The day after Christmas Mesa Mall was full of life as stores and Grand Valley residents met for the post holiday rush. While you might think stores were in the red with all the returns and exchanges, they say that wasn't really the case.
It was a long day for Michelle Reed and her staff at The Buckle, opening earlier and getting the store ready for the day after Christmas.
"So far so good," said Reed. "Everyone seems to be in a good mood."
Much to her delight, a day that is usually known for returns and exchanges turned into a day of sales.
"This weekend we will have a ton of exchanges in general, but people are definitely coming in with cash they got for Christmas and gift cards as well," said Reed. "So they're ready to spend it and get some new stuff."
Other stores in the mall say they're seeing the same thing.
"It's been pretty busy, pretty steady," said Jarod Coniff, Assistant Manager of No Fear. "It didn't slow down at all after Christmas. People are spending gift cards and Christmas money and we haven't done too many returns."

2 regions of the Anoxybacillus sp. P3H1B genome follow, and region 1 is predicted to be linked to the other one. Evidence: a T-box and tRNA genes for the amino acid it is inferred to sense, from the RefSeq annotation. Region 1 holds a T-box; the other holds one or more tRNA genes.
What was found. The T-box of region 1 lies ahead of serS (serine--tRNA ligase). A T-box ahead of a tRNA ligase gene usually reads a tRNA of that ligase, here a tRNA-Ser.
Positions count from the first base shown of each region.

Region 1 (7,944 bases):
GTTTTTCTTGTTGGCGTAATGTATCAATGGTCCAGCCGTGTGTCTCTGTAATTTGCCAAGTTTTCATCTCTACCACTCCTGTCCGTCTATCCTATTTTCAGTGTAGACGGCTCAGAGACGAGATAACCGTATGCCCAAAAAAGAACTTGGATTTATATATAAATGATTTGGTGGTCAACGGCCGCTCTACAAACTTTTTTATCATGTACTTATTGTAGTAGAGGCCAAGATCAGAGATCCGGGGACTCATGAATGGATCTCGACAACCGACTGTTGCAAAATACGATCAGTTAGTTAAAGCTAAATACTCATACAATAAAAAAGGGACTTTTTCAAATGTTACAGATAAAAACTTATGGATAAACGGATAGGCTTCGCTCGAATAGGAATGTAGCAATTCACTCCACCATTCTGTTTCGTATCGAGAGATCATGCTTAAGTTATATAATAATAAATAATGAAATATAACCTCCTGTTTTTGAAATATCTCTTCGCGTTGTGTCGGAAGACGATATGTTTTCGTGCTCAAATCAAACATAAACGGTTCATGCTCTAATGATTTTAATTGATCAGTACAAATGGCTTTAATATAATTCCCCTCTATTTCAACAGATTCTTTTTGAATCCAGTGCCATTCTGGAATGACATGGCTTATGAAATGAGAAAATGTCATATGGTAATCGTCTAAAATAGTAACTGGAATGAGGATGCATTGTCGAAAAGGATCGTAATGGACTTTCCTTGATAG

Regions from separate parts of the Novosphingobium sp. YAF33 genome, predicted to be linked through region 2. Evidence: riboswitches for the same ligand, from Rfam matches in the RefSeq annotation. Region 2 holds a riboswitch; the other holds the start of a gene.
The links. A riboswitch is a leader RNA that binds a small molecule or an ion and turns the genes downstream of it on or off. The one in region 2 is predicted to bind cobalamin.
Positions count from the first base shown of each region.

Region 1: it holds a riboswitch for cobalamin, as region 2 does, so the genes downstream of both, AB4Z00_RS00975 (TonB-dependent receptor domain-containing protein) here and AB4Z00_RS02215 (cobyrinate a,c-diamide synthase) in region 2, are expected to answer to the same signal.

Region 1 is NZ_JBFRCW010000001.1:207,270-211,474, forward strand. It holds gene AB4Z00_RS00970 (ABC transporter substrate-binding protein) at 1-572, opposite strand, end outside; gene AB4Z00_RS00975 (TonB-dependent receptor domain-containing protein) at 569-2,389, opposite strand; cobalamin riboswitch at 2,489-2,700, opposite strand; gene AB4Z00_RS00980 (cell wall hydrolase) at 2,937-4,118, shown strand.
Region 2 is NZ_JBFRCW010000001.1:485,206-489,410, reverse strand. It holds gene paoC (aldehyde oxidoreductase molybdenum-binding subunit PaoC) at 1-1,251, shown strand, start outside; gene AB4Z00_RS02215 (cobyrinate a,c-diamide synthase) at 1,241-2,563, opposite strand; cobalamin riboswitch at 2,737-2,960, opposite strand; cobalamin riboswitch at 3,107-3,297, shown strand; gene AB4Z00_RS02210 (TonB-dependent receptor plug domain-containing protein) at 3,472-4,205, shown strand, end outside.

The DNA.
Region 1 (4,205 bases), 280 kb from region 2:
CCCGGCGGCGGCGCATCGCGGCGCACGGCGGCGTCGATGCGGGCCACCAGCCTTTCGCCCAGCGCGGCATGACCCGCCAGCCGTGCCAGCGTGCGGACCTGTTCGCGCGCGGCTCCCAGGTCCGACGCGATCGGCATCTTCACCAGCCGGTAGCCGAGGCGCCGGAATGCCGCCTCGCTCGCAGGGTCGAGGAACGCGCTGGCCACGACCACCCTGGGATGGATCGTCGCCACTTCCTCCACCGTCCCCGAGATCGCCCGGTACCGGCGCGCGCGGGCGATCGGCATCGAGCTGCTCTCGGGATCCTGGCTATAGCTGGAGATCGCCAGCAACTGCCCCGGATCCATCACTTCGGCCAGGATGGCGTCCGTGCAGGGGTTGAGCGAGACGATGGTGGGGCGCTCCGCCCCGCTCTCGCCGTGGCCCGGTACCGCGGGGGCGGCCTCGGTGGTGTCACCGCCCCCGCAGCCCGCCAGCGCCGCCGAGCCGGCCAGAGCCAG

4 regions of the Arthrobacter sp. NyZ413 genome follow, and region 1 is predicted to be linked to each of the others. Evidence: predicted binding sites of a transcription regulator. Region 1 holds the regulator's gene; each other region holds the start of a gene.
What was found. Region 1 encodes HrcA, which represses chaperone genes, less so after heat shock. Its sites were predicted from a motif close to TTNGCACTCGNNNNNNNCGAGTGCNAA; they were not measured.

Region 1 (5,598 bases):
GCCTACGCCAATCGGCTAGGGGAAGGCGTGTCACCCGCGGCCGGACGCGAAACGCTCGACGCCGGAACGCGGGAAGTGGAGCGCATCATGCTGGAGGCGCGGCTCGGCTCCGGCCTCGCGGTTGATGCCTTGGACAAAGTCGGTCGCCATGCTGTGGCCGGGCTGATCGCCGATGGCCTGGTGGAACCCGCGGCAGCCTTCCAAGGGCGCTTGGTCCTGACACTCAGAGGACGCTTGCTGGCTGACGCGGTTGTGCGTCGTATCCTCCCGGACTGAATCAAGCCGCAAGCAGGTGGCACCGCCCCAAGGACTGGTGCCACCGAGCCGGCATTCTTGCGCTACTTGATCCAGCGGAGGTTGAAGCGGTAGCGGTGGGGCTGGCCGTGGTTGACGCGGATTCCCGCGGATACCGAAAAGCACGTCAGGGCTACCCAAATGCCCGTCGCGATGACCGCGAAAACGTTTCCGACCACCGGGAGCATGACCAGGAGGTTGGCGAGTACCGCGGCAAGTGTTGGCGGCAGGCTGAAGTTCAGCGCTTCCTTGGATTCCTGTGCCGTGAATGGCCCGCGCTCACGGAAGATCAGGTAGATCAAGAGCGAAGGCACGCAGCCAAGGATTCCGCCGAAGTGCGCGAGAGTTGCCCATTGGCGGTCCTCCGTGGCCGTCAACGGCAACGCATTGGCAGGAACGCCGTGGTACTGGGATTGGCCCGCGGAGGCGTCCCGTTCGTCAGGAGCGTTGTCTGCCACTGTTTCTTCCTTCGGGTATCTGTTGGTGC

And for good reason. We asked mall shoppers what brought them into the mall Friday and were hard pressed to find anyone who was strictly returning something.
"The great sales," said Bonnie Kirkpatrick.
"Buying new stuff," said the Adamson family.
"Lots of gift cards and money to spend," said Clint Schaeffer.
"I'm just along for the ride," said Rob Adamson.
Shoppers say the combination of winter blowout sales --
"Pretty much all of our winter stuff is on sale, our hoodies, our coats, any of our long sleeved woven shirts," said Reed.
"Nineteen ninety-nine hoodies, we've got some nine ninety-nine t-shirts," said Coniff.
--and all those gift cards and checks they received for Christmas make for one fun time, especially as most shopping budgets tighten.
"It's exciting because you've asked for what you wanted and you get it -- then you can go pick out what you really, really want," said The Adamsons.
"You can get in trouble spending a lot of money after Christmas," said Schaeffer.
That's just what the economy stricken retail industry is banking on.
"We kind of look forward to it," said Coniff.
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